Thoughts on Everything is Miscellaneous, Part 1

hard rock cafeI just finished reading David Weinberger’s book, Everything is Miscellaneous (thanks, Brad!). It’s a great read – one that I highly recommend to everyone who reads my blog. You might not agree with everything in the book, but I guarantee the book will make you think.

First things first – Weinberger MUST know some librarians! Throughout the book, he mentions librarians… even some specific ones (ok, he even mentions Gorman and Blog People!). Weinberger also mentions card catalogs, FRBR, faceted searching (in relation to Endeca), DDC, and LCSH. He even quotes Ranganathan! So it’s definitely a “librarian-friendly” book.

Now, on to my main beef with the book. The title of the book, obviously, is Everything is Miscellaneous. And in most of the book, Weinberger tends to discuss first how something is either currently categorized or organized, and then how that organization or categorization has changed with web 2.0 tools and tagging specifically. How has it changed? According to Weinberger, allowing individuals to sort and tag information however they want equates to the world of information turning miscellaneous.

Interestingly enough, I agree with everything Weinberger says… but the term “miscellaneous” bugs me.

Instead of using “miscellaneous,” I’d use “personal.” In fact, I’d change the title of the book to Everything is Personal or Everything is Personally Relevant. Most of the information Weinberger describes as being miscellaneous isn’t actually haphazardly mish-mashed together (definition of Miscellaneous found using Google). Instead, the information, or the metadata at least, has been customized – or personalized – for “me.” Tags, searches, descriptions, customizations – all help to make the information personally relevant to me.

So… it might just be a semantics thing – I dunno. But I don’t see Weinberger’s miscellaneous pile of leaves (read the book – you’ll understand) as miscellaneous. Instead, I see it as opportunity. As something waiting to be discovered by me, tagged and described adequately enough that I can revisit it – which pulls it out of the miscellaneous pile and into my personally relevant, “I place you here” organizational needs.

And if my personal, sorted-through pile helps others (ie., tagging items in flickr), then great!

Update: Part 2 is here

Introduction to Social Bookmarking

I posted about a social bookmarking survey a few days ago, and received this comment:

“I have no idea what social bookmarking is!!”

My explanation follows:

First, let’s define bookmarking… really easy. In your internet browser (Internet Explorer, Firefox, Safari, etc – I’ll be using Internet Explorer for my example), there’s a Favorites menu. You can surf to your favorite website, click Favorites, then click Add Favorites, and add that website to a list of websites you might want to remember. That is a Bookmark.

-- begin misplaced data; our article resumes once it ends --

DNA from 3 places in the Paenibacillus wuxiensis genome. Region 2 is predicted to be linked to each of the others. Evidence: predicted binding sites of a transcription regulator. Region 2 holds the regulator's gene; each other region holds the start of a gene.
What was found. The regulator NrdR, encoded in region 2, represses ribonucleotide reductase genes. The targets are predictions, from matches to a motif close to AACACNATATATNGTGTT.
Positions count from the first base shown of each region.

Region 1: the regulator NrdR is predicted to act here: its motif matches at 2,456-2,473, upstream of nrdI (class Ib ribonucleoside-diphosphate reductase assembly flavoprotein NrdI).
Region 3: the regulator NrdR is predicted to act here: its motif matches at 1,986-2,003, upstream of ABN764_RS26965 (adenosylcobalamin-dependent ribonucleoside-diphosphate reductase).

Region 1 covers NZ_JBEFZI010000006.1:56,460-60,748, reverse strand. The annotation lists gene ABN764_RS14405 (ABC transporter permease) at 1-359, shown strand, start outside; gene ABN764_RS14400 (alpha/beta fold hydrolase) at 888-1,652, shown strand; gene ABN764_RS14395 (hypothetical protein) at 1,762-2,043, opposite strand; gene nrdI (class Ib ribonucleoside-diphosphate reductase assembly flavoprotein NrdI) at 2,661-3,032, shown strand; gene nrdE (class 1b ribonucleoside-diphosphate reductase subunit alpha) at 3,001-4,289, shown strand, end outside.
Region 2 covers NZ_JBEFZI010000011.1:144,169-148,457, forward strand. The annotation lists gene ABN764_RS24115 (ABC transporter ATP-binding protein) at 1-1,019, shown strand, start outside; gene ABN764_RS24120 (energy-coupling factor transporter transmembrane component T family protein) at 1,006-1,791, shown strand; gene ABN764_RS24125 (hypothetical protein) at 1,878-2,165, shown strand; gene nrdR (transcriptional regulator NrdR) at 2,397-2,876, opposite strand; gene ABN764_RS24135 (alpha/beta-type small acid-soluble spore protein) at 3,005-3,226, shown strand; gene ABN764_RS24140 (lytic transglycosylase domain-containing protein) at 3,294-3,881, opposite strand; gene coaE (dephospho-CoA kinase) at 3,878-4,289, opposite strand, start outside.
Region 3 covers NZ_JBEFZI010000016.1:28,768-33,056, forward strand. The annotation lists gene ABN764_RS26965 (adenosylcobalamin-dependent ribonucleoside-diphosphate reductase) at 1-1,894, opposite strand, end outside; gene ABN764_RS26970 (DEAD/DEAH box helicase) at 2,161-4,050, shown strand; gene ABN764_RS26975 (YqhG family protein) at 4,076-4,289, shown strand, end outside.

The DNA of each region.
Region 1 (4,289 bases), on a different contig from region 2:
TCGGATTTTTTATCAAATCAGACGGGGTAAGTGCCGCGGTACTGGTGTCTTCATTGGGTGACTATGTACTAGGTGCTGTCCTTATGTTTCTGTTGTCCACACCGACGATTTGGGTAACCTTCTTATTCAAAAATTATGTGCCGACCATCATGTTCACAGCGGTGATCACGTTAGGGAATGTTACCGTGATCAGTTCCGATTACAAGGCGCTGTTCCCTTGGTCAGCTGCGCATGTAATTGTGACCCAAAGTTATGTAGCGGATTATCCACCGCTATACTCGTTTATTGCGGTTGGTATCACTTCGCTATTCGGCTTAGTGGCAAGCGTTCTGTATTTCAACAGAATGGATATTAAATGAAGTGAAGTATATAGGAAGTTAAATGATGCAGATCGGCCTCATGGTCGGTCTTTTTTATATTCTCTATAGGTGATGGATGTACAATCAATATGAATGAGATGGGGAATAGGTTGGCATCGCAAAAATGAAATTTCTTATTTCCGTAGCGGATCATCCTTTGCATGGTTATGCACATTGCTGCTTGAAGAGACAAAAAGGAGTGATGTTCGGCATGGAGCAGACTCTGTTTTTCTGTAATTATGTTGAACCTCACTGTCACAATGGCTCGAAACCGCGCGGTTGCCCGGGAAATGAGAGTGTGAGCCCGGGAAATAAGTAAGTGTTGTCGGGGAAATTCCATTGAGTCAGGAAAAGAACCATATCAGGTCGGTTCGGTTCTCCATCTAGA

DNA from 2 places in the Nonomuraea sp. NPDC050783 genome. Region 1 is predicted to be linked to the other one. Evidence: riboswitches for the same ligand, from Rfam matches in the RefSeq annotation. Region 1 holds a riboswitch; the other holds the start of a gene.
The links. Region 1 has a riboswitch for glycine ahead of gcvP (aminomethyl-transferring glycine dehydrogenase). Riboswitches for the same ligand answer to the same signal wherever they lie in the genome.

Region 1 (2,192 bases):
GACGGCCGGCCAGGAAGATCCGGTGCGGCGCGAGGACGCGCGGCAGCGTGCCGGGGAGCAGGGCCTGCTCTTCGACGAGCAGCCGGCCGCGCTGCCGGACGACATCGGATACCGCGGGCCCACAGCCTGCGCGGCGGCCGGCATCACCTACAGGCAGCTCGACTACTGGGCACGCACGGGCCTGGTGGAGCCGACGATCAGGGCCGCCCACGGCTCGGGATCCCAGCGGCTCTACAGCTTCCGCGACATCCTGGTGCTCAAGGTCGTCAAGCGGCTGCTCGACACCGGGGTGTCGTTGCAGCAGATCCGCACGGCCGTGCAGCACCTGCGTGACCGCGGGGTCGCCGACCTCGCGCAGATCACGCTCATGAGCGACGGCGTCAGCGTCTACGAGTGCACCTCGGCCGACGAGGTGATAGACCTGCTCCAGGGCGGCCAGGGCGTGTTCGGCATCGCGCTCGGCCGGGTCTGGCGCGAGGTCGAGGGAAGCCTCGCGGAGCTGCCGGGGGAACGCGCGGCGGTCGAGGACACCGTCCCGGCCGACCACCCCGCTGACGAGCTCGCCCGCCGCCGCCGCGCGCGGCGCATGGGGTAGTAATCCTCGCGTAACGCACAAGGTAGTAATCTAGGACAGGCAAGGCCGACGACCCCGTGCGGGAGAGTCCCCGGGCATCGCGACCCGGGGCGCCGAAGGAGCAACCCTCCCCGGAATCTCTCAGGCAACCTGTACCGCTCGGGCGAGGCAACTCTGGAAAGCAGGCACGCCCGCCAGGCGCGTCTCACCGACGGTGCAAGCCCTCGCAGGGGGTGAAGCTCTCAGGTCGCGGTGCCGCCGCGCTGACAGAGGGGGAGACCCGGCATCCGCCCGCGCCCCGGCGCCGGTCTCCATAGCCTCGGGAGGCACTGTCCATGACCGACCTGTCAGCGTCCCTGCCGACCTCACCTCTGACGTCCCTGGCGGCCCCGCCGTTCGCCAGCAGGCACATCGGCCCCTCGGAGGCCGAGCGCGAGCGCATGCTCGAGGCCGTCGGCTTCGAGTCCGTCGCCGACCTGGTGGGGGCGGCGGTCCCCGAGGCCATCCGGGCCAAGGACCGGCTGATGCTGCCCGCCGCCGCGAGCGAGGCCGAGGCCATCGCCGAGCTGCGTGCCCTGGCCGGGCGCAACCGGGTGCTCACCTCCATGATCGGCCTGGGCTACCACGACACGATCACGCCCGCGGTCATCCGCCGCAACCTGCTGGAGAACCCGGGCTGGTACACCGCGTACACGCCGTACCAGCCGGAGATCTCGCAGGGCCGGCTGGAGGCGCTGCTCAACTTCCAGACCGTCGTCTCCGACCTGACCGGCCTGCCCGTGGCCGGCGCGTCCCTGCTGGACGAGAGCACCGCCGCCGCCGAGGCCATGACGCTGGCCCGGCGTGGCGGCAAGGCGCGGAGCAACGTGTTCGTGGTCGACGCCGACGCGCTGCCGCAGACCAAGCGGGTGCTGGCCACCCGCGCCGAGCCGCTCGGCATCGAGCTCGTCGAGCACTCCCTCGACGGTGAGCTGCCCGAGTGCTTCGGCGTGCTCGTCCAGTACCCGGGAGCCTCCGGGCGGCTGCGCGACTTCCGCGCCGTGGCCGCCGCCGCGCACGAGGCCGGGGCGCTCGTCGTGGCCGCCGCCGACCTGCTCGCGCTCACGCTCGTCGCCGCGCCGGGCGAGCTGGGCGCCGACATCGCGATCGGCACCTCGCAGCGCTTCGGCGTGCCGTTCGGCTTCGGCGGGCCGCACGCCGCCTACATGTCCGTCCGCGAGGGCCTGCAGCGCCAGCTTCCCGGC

The nice thing about the bookmark is that you can refer back to it any time you want to… well, except if you’re not sitting at that computer. Then you’re sunk.

Unless you use a Social Bookmarking service. Here’s the Wikipedia definition of Social Bookmarking (found using that handy google search, define: “social bookmarking”):

Social bookmarking is an activity performed over a computer network that allows users to save and categorize (see folksonomy) a personal collection of bookmarks and share them with others. Users may also take bookmarks saved by others and add them to their own collection, as well as to subscribe to the lists of others. – a personal knowledge management tool

Say what? OK – instead of merely bookmarking a website on one computer, you can bookmark that website on the web, using a free, web-based service like, Furl, or blinklist (included since they were mentioned in my original post). Why?

Well, your immediate problem of getting to the bookmarked website from another computer is solved. You just surf on over to your service, log in, and – voila – you have your bookmarks. Amazing!

But wait, there’s more… social bookmarking does much more than that:

  • bookmarks are usually searchable, for one thing – so no browsing required.
  • Other people can search YOUR links (hence the “social” part)
  • You can usually search EVERYONE’S bookmarks – for example, Furl has a search engine that searches all Furl bookmark accounts (the idea being that these links MUST be good, since someone took the time to bookmark them)
  • You can categorize them (aka tagging, folksonomy) – handy for organization
  • Furl allows you to see the date you entered the bookmark, rate the bookmark, and see how many views your bookmarks get (sorta funny – my three top views? Yahoo! Webmessenger, Men’s Business Attire, and chords to a song – go figure)
  • Some services, like, show top bookmarks, new bookmarks, and popular tags – great way to see what’s going on in the digital world
  • Big one – using an RSS feed, you can SUBSCRIBE to someone’s bookmark feed. Why is that cool? Let’s say you find someone’s bookmark list to be extremely useful – if you subscribe to it via RSS, you know when that person has updated their list (it’s a time saver for you)
  • With a little coding know-how, you can place feeds on another website. This is cool for reference librarians – they can maintain a list of links, but also allow patrons to subscribe to that list of links. And it’s not hidden way beneath a library’s website – it’s out there for the world to see (and subscribe to)

That’s what Social Bookmarking is, in a nutshell. Much more useful than Favorites, and way cooler, too.